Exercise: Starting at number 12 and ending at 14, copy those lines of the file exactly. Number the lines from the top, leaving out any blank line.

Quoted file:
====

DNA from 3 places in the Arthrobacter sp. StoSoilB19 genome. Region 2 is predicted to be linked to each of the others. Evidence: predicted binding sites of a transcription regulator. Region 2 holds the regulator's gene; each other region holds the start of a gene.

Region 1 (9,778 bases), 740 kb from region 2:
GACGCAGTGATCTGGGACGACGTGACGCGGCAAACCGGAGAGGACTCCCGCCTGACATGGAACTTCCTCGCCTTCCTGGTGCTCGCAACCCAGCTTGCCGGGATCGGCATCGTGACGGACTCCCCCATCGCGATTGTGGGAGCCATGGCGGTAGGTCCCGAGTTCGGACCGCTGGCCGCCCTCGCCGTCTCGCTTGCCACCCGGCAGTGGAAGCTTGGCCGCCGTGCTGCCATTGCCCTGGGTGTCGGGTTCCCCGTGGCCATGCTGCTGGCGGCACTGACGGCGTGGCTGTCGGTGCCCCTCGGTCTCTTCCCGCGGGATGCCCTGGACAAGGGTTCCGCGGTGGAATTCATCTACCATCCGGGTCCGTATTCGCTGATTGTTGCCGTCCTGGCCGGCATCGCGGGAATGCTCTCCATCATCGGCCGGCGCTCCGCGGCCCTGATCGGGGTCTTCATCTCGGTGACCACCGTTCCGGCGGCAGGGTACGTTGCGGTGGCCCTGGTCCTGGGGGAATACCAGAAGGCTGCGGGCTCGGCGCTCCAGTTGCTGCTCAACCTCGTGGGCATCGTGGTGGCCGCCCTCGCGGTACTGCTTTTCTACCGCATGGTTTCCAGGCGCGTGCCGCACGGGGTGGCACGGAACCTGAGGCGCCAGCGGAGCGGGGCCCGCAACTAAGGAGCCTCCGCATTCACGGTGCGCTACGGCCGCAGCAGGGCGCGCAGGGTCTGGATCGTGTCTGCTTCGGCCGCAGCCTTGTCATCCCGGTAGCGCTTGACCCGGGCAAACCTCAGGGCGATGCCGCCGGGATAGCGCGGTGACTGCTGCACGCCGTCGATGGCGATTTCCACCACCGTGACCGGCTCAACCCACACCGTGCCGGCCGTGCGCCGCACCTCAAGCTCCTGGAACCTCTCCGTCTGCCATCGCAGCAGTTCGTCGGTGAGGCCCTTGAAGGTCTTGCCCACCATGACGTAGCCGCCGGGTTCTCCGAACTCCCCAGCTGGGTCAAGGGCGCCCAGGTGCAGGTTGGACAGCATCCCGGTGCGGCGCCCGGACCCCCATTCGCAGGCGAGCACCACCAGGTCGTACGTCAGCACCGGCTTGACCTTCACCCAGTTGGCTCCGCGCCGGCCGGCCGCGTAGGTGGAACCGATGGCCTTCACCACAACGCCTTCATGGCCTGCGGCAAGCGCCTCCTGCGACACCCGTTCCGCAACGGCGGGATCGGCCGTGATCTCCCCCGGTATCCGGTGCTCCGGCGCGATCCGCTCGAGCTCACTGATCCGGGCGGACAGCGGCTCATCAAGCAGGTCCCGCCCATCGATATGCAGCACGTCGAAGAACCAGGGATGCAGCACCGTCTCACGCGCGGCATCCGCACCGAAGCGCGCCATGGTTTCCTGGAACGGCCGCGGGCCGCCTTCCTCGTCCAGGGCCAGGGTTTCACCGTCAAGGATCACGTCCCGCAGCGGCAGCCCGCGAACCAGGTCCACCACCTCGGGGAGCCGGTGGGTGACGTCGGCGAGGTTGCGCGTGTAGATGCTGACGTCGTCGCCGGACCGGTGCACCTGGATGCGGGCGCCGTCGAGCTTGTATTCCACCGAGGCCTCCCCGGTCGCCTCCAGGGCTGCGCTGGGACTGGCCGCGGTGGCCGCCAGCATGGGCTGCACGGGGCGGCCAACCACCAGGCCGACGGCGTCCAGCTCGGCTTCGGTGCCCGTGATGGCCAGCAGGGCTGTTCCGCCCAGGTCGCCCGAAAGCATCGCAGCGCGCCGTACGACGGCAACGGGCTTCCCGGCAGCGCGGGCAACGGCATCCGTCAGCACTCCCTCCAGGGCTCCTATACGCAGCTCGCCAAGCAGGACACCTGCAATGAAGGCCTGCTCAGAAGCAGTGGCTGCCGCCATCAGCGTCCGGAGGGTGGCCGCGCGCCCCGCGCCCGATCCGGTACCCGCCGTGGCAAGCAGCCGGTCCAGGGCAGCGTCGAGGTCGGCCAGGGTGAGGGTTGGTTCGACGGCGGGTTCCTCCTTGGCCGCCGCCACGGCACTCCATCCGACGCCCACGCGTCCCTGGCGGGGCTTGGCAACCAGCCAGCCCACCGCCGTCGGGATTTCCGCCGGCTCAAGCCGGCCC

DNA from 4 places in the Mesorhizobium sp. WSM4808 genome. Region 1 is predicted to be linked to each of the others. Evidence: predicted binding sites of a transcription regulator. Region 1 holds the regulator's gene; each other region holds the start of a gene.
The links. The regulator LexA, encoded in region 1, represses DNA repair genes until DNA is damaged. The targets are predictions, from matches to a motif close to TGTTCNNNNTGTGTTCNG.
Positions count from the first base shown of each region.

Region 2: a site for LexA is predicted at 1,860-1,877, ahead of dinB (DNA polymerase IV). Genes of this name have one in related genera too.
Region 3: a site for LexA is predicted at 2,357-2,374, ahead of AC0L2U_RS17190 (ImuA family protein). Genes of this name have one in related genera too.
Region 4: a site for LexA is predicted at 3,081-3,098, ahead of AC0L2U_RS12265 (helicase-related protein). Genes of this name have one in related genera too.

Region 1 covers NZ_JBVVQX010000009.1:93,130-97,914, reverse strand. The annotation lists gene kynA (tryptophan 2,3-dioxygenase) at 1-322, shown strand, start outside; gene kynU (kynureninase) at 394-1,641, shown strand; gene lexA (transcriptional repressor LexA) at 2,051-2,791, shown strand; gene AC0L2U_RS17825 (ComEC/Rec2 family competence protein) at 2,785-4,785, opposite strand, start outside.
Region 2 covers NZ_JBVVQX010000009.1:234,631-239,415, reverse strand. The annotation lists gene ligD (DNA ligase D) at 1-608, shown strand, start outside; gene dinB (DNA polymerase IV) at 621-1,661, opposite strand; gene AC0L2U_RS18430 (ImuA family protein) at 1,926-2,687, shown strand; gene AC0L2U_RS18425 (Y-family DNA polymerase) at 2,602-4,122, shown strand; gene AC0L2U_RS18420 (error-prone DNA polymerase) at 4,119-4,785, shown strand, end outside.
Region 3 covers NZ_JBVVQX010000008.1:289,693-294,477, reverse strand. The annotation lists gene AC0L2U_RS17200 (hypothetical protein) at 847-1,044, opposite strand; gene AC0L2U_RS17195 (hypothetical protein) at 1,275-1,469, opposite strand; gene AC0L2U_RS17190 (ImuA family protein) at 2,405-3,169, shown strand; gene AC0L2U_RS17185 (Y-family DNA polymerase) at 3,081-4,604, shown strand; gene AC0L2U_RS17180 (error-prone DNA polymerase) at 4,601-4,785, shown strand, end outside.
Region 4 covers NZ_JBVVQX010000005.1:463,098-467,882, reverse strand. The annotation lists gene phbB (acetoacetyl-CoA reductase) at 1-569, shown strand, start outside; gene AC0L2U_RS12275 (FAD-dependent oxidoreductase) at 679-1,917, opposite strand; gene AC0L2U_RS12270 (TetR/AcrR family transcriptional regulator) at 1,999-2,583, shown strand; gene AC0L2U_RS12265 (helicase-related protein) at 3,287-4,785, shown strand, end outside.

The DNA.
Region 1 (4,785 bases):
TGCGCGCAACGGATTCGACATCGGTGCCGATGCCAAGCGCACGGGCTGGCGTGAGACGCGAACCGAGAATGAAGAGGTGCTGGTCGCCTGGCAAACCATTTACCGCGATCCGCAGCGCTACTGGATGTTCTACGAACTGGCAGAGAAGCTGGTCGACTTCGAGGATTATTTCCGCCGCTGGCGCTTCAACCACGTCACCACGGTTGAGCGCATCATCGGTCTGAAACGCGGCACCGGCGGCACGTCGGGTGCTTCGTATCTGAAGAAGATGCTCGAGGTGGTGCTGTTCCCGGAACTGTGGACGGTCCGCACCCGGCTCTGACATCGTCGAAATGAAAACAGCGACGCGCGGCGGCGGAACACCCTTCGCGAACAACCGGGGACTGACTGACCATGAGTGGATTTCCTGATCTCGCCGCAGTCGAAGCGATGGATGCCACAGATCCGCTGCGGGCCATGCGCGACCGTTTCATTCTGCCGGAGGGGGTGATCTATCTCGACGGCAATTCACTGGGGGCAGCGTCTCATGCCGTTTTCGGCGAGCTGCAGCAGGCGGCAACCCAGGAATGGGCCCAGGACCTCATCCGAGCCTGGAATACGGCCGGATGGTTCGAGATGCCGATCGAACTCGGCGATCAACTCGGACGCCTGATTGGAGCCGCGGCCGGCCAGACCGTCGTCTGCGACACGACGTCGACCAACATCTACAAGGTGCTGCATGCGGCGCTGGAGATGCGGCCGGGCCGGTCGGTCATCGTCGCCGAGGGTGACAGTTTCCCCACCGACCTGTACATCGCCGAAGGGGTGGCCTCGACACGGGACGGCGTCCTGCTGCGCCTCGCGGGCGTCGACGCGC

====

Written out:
Region 3 covers NZ_JBVVQX010000008.1:289,693-294,477, reverse strand. The annotation lists gene AC0L2U_RS17200 (hypothetical protein) at 847-1,044, opposite strand; gene AC0L2U_RS17195 (hypothetical protein) at 1,275-1,469, opposite strand; gene AC0L2U_RS17190 (ImuA family protein) at 2,405-3,169, shown strand; gene AC0L2U_RS17185 (Y-family DNA polymerase) at 3,081-4,604, shown strand; gene AC0L2U_RS17180 (error-prone DNA polymerase) at 4,601-4,785, shown strand, end outside.
Region 4 covers NZ_JBVVQX010000005.1:463,098-467,882, reverse strand. The annotation lists gene phbB (acetoacetyl-CoA reductase) at 1-569, shown strand, start outside; gene AC0L2U_RS12275 (FAD-dependent oxidoreductase) at 679-1,917, opposite strand; gene AC0L2U_RS12270 (TetR/AcrR family transcriptional regulator) at 1,999-2,583, shown strand; gene AC0L2U_RS12265 (helicase-related protein) at 3,287-4,785, shown strand, end outside.

The DNA.